Scotland has a long and prestigious heritage of engineering and manufacturing excellence. While the River Clyde is best known for its shipbuilding industry, the West of Scotland is rapidly becoming recognised as the home of another kind of vessel, ones that explore a new frontier of human exploration – space.

Glasgow designs and builds more small satellites than any other city in Europe. The space industry in Scotland is growing apace and is currently home to over 180 diverse organisations employing over 7,600 employees.

in 2016/2017 the total UK space industry income grew to £14.8 Billion[1](a growth rate of 3.3% per annum). While Scotland makes up less than 9% of the UK population it accounts for 18% of jobs in the UK space industry which contributes £130M to the Scottish economy.

Hardware specialist businesses – Leonardo, Clyde Space and Spire – are well established in developing small scale satellites, constellations and component parts; drawing on the engineering expertise of Scotland’s graduates and talent polls.

Scottish universities nurture the core strengths required for a flourishing space industry. NASA’s Valkyrie robot is one of the advanced humanoid robots in the world. Developed in partnership with researchers at the University of Edinburgh, The Valkyrie robot based at the Edinburgh Centre for Robotics is being tested in simulated and physical environments before being sent to Mars in preparation for future manned missions.

Satellites developed and launched from Scotland are being used worldwide and the data being generated by them is being harnessed to monitor forests and fields, waves and wind, climate and corrosion across the world. A burgeoning tech industry has led to the creation of innovative young businesses mining data from space, providing capabilities in telecom connectivity to shipping fleet management.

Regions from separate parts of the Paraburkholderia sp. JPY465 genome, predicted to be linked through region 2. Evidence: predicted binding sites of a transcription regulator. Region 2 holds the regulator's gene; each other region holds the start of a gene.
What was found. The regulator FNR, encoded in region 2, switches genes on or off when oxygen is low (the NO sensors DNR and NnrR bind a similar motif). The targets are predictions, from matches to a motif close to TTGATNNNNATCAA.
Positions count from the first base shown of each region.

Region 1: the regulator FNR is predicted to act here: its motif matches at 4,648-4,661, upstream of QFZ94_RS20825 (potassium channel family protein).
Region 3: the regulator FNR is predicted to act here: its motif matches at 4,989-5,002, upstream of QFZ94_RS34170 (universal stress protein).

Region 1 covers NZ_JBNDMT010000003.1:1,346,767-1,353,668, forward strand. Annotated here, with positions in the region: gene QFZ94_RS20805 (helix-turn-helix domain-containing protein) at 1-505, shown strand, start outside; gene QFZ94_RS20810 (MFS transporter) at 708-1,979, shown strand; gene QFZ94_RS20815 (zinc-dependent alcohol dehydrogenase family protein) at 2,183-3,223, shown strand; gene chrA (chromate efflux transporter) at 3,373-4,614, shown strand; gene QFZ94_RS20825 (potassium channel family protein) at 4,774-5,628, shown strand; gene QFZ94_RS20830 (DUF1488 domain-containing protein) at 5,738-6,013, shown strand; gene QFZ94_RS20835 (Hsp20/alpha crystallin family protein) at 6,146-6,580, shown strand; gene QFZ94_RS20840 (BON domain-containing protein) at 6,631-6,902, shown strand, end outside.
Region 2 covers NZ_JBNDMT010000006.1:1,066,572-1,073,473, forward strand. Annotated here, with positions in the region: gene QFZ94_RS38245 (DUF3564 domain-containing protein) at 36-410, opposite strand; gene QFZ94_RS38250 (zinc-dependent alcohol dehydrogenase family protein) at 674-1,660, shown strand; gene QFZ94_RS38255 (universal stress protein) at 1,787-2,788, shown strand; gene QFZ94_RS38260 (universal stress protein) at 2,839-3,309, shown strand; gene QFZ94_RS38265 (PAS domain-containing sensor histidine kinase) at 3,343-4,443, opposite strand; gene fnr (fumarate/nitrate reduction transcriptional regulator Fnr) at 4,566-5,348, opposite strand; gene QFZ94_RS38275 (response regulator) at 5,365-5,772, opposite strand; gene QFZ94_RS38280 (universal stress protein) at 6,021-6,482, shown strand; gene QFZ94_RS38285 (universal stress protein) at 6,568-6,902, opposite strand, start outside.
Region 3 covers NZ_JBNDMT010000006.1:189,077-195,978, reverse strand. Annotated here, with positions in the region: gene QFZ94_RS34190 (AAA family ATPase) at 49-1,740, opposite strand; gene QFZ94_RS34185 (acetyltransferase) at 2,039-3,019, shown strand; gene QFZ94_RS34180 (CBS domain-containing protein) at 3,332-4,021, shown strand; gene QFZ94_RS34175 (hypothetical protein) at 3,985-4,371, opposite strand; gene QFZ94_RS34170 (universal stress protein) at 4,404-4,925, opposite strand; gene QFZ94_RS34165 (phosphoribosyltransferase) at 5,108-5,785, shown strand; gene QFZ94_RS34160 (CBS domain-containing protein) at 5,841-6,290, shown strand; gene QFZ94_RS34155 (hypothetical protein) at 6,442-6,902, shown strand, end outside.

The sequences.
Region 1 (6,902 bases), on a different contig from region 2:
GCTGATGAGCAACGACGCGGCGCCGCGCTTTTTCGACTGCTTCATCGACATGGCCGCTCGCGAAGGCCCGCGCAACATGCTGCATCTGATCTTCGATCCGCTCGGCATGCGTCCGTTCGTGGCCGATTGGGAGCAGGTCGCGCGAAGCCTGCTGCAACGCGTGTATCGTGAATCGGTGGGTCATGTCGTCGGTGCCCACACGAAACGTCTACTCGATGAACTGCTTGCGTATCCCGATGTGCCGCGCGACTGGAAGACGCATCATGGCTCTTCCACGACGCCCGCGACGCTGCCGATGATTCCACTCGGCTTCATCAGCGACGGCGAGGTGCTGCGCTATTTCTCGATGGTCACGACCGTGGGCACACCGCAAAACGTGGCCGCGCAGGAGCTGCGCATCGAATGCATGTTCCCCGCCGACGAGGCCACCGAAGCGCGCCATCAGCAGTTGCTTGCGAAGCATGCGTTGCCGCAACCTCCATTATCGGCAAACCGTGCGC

Earth observation was turned on its head earlier this year when scientists captured the first ever images of a black hole, highlighting the horizon beyond which all known physical laws collapse. Future exploration of space will no doubt lead to further images of a world currently unknown to us, leading to space exploration of environments that are currently uninhabitable by man.

Scientists in Scotland will work on the world’s first ever Gravitational Wave Space Observatory, which will study ripples in space and time, thanks to an initial £1.7 million of funding from the UK Space Agency. Scheduled to launch in the 2030s, the space observatory will allow scientists to study these mysterious waves, improving our knowledge of the beginning, evolution, and structure of the Universe. The work of the University of Glasgow’s Institute for Gravitational Research and the Science and Technology Facilities Council’s UK Astronomy Technology Centre (UK ATC) in Edinburgh, will develop the optical benches for the European Space Agency’s LISA mission (Laser Interferometer Space Antenna).

Last year the UK Space Agency (UKSA) and Highlands and Islands Enterprise (HIE) confirmed a funding package of £17.3 million to establish the UK’s first spaceport in the Highlands with the aspiration to establish Scotland as Europe’s leading space-faring nation. By the early 2020s, Scottish-built vertical rocket and satellites will be launched from the site, meaning we can design, manufacture, launch, operate, downlink and utilise the data – all in Scotland.  This end-to-end capability in the small satellite value chain will be unique in Europe.

The space industry in Scotland is supported by world-class universities, innovative businesses nurtured by a collaborative and innovative ecosystem, and some of the most talented professionals in the world. The space industry will, through the utilisation of data and creative innovative technologies, change the very nature of life on Earth and there is no country better placed than Scotland to be at the forefront of this new frontier.

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[1] Size and Health of the UK Space Industry 2018, A Report to the UK Space Agency